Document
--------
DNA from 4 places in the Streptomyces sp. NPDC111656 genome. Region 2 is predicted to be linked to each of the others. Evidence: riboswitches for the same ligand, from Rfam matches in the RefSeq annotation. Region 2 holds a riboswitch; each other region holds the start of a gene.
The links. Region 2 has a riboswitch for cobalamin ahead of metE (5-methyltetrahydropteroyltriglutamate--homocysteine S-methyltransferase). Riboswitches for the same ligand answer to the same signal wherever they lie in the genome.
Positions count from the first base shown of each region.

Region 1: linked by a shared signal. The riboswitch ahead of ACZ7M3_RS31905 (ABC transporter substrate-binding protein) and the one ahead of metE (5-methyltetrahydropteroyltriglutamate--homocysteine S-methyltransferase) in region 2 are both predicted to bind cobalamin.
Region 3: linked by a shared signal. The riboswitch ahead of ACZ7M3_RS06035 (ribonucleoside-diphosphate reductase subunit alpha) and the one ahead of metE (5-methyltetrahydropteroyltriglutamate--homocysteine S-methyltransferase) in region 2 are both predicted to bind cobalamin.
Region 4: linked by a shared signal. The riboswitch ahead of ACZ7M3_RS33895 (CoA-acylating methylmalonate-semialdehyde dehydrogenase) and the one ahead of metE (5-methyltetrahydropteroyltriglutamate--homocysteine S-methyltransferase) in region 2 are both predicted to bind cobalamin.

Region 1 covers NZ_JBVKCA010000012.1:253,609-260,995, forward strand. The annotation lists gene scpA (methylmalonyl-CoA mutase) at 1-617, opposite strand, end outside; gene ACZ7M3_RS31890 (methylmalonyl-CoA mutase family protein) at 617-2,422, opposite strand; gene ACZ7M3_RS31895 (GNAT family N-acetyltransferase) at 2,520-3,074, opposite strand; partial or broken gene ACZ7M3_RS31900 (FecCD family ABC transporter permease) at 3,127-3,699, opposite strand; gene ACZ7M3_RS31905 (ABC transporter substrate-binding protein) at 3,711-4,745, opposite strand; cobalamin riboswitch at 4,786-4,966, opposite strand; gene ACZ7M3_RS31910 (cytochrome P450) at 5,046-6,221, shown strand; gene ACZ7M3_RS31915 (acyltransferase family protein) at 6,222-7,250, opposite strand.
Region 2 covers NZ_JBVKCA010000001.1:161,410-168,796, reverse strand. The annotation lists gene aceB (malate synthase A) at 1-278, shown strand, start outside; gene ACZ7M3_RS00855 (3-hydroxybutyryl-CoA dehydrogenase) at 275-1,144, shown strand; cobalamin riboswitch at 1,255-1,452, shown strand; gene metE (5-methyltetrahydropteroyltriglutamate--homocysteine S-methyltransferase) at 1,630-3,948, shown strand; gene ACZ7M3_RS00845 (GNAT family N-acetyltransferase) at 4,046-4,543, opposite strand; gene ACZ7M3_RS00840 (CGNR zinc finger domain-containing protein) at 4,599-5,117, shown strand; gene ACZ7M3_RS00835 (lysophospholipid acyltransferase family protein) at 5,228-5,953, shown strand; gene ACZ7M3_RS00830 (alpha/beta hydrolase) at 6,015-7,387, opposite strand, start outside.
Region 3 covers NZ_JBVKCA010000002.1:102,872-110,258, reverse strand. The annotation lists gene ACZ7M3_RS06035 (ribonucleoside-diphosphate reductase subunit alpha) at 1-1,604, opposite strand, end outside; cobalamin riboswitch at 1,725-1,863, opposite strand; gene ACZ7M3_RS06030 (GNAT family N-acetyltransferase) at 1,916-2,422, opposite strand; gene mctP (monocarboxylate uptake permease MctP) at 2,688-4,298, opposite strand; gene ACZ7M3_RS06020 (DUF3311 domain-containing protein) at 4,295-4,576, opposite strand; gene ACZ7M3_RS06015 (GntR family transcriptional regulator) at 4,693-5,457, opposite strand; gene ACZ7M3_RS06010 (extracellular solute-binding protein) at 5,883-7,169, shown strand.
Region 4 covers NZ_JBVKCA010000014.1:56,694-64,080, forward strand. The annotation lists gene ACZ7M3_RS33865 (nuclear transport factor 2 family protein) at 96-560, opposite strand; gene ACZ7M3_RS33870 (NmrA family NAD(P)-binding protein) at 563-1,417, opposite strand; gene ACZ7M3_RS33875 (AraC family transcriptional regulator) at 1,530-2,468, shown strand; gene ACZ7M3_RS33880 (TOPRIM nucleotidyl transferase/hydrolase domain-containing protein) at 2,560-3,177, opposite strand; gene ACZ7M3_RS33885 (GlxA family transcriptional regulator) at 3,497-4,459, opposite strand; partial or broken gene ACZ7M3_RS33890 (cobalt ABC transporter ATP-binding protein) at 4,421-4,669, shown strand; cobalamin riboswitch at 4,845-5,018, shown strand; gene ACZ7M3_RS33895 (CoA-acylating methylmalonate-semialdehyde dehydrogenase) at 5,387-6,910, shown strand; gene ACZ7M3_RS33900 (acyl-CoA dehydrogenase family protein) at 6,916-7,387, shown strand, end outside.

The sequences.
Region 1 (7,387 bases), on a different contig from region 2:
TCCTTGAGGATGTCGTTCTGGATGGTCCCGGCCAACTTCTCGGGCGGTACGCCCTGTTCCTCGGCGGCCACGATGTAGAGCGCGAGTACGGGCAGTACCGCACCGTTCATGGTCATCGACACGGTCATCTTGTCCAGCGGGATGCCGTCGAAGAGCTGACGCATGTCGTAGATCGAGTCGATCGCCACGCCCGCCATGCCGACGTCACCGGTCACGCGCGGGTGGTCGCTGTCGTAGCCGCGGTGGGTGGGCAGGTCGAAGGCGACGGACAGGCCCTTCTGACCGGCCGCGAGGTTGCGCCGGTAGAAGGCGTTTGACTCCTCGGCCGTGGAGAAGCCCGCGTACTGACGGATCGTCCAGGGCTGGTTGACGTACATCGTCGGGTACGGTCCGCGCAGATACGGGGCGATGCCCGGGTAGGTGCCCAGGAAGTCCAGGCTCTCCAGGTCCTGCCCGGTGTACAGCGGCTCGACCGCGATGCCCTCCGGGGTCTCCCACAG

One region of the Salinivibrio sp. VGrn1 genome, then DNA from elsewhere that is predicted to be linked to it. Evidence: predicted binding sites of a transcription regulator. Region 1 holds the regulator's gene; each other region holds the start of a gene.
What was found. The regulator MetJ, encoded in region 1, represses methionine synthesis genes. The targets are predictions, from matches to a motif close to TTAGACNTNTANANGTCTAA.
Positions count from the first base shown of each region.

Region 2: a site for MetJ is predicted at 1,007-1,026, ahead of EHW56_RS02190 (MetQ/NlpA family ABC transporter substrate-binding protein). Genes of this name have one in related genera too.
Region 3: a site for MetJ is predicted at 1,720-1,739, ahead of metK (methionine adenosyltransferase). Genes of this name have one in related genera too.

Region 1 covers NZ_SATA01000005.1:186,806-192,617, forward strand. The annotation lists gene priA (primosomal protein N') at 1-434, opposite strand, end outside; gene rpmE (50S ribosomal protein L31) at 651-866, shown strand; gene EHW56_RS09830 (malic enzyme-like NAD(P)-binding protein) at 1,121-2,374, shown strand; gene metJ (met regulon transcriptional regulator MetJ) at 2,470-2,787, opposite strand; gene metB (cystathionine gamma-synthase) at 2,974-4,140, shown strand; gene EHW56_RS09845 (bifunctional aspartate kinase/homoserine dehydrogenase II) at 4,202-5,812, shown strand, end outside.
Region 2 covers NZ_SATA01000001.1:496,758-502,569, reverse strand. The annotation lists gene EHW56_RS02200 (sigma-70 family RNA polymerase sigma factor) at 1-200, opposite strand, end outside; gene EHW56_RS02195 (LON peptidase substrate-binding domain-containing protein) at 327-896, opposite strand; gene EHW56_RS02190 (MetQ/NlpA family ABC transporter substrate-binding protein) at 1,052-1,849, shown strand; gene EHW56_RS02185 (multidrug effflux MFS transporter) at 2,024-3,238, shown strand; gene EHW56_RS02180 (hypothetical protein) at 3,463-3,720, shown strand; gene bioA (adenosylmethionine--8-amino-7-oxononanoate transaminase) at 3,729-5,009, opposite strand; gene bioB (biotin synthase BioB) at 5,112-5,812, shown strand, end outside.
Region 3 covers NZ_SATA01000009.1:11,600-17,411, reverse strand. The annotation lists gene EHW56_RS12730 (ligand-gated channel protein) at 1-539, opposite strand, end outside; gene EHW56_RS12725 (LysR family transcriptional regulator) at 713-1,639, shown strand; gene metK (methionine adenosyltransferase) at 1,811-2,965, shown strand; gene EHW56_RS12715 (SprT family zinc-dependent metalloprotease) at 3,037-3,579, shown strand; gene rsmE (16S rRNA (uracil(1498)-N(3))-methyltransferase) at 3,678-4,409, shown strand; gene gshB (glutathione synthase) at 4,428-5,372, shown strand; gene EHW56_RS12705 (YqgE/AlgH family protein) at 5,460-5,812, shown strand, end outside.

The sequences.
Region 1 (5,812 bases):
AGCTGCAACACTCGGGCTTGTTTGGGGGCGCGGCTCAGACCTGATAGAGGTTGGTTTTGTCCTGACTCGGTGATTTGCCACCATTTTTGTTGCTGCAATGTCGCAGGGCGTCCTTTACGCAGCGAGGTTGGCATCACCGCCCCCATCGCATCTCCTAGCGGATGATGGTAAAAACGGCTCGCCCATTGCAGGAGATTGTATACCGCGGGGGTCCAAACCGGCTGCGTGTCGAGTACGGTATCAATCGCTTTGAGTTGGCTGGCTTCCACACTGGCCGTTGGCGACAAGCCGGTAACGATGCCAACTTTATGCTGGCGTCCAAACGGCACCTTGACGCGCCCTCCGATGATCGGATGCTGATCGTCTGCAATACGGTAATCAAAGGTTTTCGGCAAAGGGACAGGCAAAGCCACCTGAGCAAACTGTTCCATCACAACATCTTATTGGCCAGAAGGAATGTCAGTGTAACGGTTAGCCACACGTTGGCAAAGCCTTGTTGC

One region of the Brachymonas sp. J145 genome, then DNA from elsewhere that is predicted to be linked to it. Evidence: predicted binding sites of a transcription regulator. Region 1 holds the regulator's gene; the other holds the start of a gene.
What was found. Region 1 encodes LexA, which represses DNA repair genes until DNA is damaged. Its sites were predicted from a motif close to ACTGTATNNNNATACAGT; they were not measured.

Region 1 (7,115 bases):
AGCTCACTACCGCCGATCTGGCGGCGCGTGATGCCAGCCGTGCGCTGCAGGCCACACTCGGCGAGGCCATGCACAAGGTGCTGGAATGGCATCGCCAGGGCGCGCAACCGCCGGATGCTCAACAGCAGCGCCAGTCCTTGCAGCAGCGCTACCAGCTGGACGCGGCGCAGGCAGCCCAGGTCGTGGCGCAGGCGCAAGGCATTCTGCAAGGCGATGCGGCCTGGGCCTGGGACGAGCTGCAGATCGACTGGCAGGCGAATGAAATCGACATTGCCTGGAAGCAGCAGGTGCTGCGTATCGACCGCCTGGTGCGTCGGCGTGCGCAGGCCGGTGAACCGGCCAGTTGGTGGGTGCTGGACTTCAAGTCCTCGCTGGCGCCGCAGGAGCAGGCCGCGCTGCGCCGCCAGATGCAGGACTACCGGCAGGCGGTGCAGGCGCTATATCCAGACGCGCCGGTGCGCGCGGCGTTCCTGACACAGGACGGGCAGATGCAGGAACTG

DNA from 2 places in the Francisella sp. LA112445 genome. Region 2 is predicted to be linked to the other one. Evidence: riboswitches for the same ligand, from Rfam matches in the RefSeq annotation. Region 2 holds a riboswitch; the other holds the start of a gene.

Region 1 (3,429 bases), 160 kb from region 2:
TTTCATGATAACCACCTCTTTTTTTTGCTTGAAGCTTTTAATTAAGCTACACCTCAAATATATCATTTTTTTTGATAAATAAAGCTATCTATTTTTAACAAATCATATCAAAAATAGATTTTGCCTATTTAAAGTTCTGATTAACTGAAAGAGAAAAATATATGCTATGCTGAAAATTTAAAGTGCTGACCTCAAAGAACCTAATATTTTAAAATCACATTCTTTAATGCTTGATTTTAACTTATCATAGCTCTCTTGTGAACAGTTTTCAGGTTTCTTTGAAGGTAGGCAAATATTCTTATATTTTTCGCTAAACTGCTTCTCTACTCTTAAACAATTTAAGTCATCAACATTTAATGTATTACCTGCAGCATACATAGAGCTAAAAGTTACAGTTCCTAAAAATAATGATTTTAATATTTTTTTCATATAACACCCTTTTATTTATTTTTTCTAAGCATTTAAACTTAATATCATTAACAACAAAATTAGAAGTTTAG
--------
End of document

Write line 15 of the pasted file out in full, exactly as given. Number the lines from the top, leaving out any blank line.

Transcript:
What was found. The regulator MetJ, encoded in region 1, represses methionine synthesis genes. The targets are predictions, from matches to a motif close to TTAGACNTNTANANGTCTAA.